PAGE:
Tuesday, September 28, 2021

Former MSUPD captain pleads guilty to carrying a concealed pistol while under the influence

September 1, 2021
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Photo of an MSUPD squad car taken in 2017.</p>

Photo of an MSUPD squad car taken in 2017.

Photo by Jon Famurewa | The State News

On Aug. 31, Valerie O'Brien, the former Michigan State University Police Department, or MSUPD, captain, plead guilty to operating a motor vehicle with a high blood alcohol content and carrying a concealed pistol while under the influence.

O'Brien plead guilty before Ingham County's 55th District Court Judge Richard L. Hillman to one count of operating a motor vehicle with a high blood alcohol content, a 180-day misdemeanor, and one count of carrying a concealed pistol under the influence, a 93-day misdemeanor.

O'Brien was arrested on Feb. 10 and charged on May 19.

As a detective, O'Brien was involved in a 2014 Title IX investigation into now-convicted ex-MSU doctor Larry Nassar's sexual abuse. O’Brien was assigned to survivor Amanda Thomashow’s case, but her report did not lead to an indictment of Nassar.

Ingham County Assistant Prosecutor Debra Rousseau said in a 2018 report that O’Brien failed to “consult additional experts, despite being asked to do so.”

After over a year on paid administrative leave, O'Brien was demoted from the assistant chief at MSUPD to captain. She returned to duty on Sept. 8, 2020 as a captain for special projects after being on hiatus since April 2019.

According to documents, Michigan State Police trooper Andrew Golden pulled up behind O'Brien's vehicle to initiate a car assist, following Ingham County Central Dispatch airing a 'be-on-the-lookout' for her car. Golden then arrested O'Brien for an OWI, after further investigation.

O'Brien refused to take a chemical blood test. A search warrant was authorized, and she was transported to Sparrow Hospital where a phlebotomist obtained her blood sample.

On Feb. 19, lab results revealed O'Brien's blood content was 0.25%, more than three times the legal limit for driving, which is 0.08% in Michigan.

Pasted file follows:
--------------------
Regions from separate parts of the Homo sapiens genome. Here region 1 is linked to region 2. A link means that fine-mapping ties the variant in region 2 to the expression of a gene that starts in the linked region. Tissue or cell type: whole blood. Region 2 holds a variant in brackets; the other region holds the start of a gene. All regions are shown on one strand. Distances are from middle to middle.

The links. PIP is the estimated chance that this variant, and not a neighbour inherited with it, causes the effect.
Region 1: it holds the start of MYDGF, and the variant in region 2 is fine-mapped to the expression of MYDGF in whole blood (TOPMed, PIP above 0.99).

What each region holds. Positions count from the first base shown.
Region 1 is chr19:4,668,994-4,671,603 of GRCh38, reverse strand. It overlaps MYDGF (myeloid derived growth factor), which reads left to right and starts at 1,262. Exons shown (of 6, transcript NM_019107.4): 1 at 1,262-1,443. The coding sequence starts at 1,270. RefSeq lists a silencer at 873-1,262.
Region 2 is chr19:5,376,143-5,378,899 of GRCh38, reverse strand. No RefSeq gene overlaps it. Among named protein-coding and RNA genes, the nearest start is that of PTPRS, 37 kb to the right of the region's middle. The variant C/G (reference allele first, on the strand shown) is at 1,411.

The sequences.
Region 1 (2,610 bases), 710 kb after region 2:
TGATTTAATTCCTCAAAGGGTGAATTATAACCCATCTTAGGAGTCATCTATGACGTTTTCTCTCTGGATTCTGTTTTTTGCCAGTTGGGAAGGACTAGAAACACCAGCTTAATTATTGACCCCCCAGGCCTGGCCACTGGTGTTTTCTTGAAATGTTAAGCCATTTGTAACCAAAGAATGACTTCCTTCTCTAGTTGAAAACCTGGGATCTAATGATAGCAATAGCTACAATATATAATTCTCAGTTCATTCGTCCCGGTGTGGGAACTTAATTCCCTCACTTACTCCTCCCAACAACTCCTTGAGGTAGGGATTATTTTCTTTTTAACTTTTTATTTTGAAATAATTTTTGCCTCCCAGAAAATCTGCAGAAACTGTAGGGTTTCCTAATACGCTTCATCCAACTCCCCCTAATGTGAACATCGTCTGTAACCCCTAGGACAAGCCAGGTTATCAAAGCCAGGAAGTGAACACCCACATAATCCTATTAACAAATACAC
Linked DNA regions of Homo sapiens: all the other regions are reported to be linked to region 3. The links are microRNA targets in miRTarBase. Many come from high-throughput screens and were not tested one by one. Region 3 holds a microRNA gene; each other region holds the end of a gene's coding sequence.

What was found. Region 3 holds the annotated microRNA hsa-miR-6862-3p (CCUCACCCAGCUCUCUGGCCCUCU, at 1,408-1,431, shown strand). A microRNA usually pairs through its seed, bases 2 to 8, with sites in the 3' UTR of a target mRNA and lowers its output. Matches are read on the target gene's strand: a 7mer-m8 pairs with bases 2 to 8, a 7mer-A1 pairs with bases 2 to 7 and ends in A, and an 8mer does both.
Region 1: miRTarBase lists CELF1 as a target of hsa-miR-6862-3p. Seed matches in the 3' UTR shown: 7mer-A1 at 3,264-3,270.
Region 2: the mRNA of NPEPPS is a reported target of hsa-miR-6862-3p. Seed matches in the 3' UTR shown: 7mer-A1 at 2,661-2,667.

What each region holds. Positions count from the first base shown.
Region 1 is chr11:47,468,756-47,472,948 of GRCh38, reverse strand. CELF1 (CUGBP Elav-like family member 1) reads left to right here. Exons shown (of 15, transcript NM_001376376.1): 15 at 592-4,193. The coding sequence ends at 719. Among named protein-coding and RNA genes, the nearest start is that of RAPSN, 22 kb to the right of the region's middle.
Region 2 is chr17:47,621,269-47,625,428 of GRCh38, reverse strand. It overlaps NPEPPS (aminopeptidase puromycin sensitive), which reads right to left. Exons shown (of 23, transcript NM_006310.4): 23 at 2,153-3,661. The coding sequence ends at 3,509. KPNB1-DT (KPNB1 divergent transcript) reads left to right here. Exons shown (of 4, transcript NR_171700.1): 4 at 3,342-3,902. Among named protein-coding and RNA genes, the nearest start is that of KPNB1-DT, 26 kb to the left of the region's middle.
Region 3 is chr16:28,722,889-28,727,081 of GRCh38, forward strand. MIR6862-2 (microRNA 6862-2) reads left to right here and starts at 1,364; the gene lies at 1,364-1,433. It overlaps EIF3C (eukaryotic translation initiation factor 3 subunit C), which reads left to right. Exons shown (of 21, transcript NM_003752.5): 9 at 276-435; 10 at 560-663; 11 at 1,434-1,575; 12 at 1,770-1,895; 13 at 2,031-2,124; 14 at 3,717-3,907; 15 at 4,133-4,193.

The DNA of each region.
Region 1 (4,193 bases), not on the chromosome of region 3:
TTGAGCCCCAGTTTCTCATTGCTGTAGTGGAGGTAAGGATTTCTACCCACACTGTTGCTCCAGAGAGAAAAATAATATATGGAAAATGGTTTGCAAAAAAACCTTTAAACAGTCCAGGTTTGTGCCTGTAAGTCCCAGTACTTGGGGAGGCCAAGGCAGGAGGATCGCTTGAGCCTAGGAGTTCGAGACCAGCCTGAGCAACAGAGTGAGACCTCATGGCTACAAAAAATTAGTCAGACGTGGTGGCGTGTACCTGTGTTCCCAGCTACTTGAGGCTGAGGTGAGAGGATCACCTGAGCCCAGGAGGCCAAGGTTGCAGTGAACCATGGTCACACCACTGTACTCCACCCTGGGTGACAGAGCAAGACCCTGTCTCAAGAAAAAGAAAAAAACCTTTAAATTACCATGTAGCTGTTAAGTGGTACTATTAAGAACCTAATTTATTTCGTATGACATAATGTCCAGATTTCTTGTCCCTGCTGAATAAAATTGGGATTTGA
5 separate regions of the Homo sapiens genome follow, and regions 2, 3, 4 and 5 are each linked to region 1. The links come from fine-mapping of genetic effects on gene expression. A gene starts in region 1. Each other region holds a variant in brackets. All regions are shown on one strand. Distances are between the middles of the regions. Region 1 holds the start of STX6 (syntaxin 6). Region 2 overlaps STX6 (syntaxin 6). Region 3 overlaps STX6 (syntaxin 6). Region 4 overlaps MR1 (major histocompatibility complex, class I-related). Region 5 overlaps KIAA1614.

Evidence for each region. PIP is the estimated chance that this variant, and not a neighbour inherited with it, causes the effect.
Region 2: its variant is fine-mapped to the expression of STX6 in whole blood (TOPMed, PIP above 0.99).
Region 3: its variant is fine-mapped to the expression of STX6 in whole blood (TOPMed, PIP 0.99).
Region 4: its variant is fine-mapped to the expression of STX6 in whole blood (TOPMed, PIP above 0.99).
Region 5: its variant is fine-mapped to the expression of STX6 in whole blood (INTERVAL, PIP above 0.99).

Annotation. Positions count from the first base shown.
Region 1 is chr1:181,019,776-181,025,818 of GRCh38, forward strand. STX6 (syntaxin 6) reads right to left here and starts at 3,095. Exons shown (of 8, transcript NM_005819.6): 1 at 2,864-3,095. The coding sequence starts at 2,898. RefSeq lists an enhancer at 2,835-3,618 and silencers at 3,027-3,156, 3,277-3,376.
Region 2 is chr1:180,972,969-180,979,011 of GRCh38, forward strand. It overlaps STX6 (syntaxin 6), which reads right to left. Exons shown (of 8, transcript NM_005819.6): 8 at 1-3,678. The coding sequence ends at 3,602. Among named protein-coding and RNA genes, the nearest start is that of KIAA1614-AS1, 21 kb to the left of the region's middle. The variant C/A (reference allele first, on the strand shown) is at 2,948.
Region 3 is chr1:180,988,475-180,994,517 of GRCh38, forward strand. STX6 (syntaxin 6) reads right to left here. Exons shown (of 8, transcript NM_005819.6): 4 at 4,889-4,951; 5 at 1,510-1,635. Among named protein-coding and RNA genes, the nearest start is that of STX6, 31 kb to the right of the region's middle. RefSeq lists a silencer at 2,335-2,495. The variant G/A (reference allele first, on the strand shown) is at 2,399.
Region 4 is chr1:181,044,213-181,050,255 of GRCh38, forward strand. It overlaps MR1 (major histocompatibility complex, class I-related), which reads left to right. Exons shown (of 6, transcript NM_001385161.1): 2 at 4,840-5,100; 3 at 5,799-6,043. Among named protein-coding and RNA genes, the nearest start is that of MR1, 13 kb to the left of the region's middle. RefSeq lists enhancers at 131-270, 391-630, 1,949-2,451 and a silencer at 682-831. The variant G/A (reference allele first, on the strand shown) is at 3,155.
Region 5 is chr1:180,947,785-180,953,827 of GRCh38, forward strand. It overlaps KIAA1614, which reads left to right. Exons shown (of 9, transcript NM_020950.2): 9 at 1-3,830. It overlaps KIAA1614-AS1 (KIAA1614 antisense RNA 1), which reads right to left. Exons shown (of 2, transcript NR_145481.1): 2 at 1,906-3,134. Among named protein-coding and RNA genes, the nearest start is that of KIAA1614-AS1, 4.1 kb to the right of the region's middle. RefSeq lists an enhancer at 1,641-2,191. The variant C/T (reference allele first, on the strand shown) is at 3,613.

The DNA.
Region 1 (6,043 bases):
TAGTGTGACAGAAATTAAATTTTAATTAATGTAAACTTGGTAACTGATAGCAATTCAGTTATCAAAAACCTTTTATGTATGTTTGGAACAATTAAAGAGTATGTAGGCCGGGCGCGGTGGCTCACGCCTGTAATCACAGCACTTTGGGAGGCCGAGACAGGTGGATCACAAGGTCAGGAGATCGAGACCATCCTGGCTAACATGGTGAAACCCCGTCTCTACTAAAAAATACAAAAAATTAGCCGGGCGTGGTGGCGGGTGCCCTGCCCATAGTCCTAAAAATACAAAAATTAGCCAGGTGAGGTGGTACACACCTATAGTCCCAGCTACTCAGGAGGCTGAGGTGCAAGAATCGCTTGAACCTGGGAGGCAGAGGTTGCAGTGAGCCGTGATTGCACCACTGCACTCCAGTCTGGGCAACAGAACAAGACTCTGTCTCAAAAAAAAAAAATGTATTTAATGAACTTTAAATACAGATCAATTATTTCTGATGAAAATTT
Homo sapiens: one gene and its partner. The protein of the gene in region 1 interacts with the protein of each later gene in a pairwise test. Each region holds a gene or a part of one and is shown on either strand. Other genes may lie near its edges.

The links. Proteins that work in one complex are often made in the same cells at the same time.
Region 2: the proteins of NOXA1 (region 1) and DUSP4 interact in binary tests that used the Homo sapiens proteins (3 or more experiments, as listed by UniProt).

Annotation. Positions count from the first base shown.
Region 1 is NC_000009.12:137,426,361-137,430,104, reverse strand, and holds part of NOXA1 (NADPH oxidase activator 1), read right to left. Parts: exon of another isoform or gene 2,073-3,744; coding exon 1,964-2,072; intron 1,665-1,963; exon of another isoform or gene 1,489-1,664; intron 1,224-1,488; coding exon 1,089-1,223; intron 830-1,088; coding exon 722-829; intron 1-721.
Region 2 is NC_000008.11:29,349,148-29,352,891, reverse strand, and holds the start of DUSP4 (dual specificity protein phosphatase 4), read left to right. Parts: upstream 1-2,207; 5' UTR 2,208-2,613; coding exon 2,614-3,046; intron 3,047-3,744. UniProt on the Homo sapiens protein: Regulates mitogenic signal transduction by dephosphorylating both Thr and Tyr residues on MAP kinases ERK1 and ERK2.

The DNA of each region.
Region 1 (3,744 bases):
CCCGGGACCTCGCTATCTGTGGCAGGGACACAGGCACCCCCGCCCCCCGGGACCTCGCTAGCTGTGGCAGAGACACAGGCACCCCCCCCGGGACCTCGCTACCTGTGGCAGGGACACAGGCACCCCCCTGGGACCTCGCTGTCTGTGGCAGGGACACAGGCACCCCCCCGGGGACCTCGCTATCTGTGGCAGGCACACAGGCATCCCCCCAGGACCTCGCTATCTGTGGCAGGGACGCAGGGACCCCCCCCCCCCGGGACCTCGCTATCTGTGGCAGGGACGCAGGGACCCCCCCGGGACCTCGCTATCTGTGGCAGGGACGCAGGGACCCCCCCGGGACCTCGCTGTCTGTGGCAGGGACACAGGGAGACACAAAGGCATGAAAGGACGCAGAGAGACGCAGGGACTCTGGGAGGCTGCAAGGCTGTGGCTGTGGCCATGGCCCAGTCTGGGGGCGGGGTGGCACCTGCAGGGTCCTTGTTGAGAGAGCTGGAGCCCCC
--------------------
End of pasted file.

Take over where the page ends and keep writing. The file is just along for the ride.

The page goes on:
As O'Brien was transported, she was "extremely belligerent" and told Golden she will sue him.

"I will own up to the fact whatever I blew was over the legal limit," she said while in the patrol car, according to the police report. "I don't give a s⁠—⁠—⁠— if I get fired. I don't give a s⁠—⁠—⁠— if I get arrested for drunk driving."

Ingham County Prosecutor Carol Siemon requested a special prosecuting attorney from Michigan Attorney General Dana Nessel's office on Feb 22. Nessel's office retained the prosecution of the case.

Judge Hillman sentenced O'Brien to one year of probation, 40 hours of community service by the end of the year, counseling and ordered her to pay a $700 fine and $1,295 in fees and costs. She had to also issue an apology to the arresting office for her behavior, and she can't consume alcohol or drugs without a prescription, leave the state without court permission or possess a dangerous weapon.

"Ms. O'Brien was placed on leave with no assigned work duties immediately following her arrest by the Michigan State Police last February," MSUPD Capt. Chris Rozman said via email. "While on unpaid leave, O'Brien resigned from the MSU Police Department and is no longer an employee of the department or the university."

This article was updated to more accurately reflect O'Brien's role in the Nassar investigation.

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